Thelma Grace Wells Pardy was a loving a generous women who devoted her life the caring for others — her husband, her boys, her extended family members, and her many friends and neighbors.
Grace was born Oct. 17, 1928, in Bonavista, Newfoundland, to Norman and Myrtle Wells, and spent her childhood doing the chores a Newfoundland lifestyle required. After high school, she taught all grades in a one-room schoolhouse before moving to Toronto and then Boston, where she worked as a teletype operator. It was in Boston that she met Frank Pardy, also of Newfoundland heritage, and on Dec. 12, 1952, they married.
Frank was a lineman with dreams of Alaska, so it wasn’t long before the newlyweds drove across the continent to Fairbanks. Grace was pregnant when Frank got a good job that took him up north for two months. Determined not to have her firstborn alone, Grace flew to her sister’s in Niagara Falls, Canada, where her son Glen was born. Frank joined them when his job ended, and moved the family back to Boston.
In 1956 they returned to Fairbanks where their son John was born, followed a year and a half later by their son, Jeffery.
Grace was a wonderful homemaker. She kept an immaculate home and bore the responsibility of raising her boys while Frank worked in far-flung parts of Alaska, sometimes gone for months. In September 1961, Grace became a United States citizen — although she never lost her Newfoundland roots.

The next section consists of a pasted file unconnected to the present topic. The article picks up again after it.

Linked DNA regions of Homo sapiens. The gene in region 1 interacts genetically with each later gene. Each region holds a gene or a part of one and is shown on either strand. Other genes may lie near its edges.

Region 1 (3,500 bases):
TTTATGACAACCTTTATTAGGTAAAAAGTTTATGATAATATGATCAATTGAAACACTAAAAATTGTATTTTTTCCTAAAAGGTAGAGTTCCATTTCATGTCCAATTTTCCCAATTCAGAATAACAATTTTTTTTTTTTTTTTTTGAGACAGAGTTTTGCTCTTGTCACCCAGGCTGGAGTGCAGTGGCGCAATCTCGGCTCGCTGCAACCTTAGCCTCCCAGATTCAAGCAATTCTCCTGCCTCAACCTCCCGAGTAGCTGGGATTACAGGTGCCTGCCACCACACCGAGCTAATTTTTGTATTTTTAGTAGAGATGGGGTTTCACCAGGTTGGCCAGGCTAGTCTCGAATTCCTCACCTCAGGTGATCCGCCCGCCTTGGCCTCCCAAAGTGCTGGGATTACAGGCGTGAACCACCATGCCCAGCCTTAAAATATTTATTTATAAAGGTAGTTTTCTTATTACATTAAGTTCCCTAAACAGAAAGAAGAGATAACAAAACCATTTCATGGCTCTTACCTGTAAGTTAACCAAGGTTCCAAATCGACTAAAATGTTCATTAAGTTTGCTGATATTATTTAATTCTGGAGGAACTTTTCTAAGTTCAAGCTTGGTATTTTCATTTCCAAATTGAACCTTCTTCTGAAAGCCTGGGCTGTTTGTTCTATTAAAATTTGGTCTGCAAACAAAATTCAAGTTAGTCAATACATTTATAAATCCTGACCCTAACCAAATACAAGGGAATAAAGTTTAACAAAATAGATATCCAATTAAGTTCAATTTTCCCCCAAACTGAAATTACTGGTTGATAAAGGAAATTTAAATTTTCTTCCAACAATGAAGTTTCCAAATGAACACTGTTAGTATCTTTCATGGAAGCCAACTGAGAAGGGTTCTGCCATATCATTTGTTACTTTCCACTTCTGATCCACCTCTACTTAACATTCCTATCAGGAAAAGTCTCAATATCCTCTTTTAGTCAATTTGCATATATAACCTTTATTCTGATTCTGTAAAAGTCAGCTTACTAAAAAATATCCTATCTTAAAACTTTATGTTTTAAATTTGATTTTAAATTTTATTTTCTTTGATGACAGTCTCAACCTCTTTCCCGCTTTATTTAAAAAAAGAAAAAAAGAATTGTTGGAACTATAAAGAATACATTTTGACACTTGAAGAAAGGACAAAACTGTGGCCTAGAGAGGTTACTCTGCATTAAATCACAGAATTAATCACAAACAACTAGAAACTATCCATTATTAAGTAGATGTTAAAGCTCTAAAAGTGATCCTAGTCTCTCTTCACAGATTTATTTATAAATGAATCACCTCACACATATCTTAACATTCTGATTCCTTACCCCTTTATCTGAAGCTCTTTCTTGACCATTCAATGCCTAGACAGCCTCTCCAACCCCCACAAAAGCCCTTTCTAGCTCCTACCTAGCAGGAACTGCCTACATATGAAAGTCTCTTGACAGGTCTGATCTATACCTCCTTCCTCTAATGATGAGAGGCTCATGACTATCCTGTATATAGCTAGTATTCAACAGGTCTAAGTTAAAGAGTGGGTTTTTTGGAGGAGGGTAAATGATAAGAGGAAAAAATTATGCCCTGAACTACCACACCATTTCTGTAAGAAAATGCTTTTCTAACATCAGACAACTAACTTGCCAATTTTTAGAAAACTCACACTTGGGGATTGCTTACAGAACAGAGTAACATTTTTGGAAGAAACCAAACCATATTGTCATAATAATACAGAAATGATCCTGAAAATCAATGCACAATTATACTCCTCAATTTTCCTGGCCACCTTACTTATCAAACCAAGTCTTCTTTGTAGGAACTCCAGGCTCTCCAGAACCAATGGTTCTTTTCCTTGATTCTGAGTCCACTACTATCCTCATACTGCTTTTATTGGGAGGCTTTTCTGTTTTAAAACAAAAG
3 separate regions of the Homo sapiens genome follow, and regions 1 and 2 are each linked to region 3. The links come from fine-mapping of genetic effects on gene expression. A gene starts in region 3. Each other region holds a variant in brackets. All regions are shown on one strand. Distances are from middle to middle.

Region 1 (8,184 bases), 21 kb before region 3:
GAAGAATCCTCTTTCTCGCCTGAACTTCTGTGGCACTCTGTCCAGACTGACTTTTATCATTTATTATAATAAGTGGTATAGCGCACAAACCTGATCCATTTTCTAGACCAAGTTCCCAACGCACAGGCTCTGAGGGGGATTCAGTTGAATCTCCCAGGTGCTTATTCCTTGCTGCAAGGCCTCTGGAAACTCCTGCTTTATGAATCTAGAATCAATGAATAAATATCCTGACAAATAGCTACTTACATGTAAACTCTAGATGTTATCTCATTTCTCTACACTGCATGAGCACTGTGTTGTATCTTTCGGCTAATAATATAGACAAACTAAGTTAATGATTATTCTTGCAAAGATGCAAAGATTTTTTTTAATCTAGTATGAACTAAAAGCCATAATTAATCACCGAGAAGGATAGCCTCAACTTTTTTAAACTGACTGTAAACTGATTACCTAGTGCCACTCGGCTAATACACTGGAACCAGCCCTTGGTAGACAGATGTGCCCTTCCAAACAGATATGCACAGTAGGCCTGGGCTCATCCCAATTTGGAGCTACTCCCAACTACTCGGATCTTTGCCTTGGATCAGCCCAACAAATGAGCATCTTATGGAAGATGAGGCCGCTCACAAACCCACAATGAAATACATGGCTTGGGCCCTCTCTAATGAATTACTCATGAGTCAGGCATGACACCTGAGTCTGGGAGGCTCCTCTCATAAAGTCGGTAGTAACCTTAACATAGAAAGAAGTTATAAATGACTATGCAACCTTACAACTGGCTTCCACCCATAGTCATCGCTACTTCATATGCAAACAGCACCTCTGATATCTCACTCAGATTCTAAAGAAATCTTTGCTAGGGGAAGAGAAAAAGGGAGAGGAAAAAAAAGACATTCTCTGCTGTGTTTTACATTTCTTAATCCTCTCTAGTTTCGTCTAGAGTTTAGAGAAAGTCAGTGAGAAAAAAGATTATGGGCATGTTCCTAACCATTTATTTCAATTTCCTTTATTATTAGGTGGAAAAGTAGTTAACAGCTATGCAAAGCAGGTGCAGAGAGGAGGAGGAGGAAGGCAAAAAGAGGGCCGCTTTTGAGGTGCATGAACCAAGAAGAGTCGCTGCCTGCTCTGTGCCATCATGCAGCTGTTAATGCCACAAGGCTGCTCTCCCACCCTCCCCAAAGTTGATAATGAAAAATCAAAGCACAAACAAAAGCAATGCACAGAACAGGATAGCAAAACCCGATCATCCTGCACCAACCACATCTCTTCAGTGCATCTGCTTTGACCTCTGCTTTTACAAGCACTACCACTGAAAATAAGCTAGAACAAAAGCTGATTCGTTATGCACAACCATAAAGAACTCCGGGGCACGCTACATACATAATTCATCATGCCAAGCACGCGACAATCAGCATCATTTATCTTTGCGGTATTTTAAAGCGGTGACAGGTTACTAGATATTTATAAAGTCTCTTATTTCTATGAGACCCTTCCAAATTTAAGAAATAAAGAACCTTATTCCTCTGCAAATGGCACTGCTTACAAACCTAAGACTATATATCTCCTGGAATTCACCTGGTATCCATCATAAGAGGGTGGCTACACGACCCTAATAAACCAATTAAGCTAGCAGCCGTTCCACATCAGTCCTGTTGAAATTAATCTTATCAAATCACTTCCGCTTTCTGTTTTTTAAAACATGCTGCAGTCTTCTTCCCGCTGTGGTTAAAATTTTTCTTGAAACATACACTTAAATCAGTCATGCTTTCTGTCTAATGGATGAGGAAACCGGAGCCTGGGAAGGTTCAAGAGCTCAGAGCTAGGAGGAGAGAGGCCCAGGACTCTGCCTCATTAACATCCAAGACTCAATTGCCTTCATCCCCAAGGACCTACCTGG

Grace was home alone with her boys in August 1967, when Fairbanks experienced a massive flood. She successfully evacuated her boys to safety, while Frank tried to get back to his family. They lost nearly all their material belongings. With winter approaching, they realized they could not stay in a house with wet insulation, and moved back east.
The next four years the family lived in New Hampshire, until once again the call of Alaska lured them back to Fairbanks, where they lived for another 20 years, raising their boys — and a huge vegetable garden.
By 1993, Grace and Frank yearned for a warmer climate, so they moved to Brookings, where they lived for 20 years. Frank fished, Grace volunteered at Azalea Park, and they hosted bridge and pinochle tournaments.
As age took its toll, Frank and Grace moved into the Sea View Senior Living Community retirement home in Brookings. By the time Frank passed away in 2013, Alzheimer’s had robbed Grace of much of her memory, protecting her from the grief of losing her husband of 60 years.
Grace’s son Glen was able to bring her to a care facility in Nome, Alaska, where she lived. She continued to decline but she at least had family close by. Grace passed away Sept. 2, 2017. She has been cremated and her ashes will be buried in the family plot in Bonavista, Newfoundland, her life having come full circle.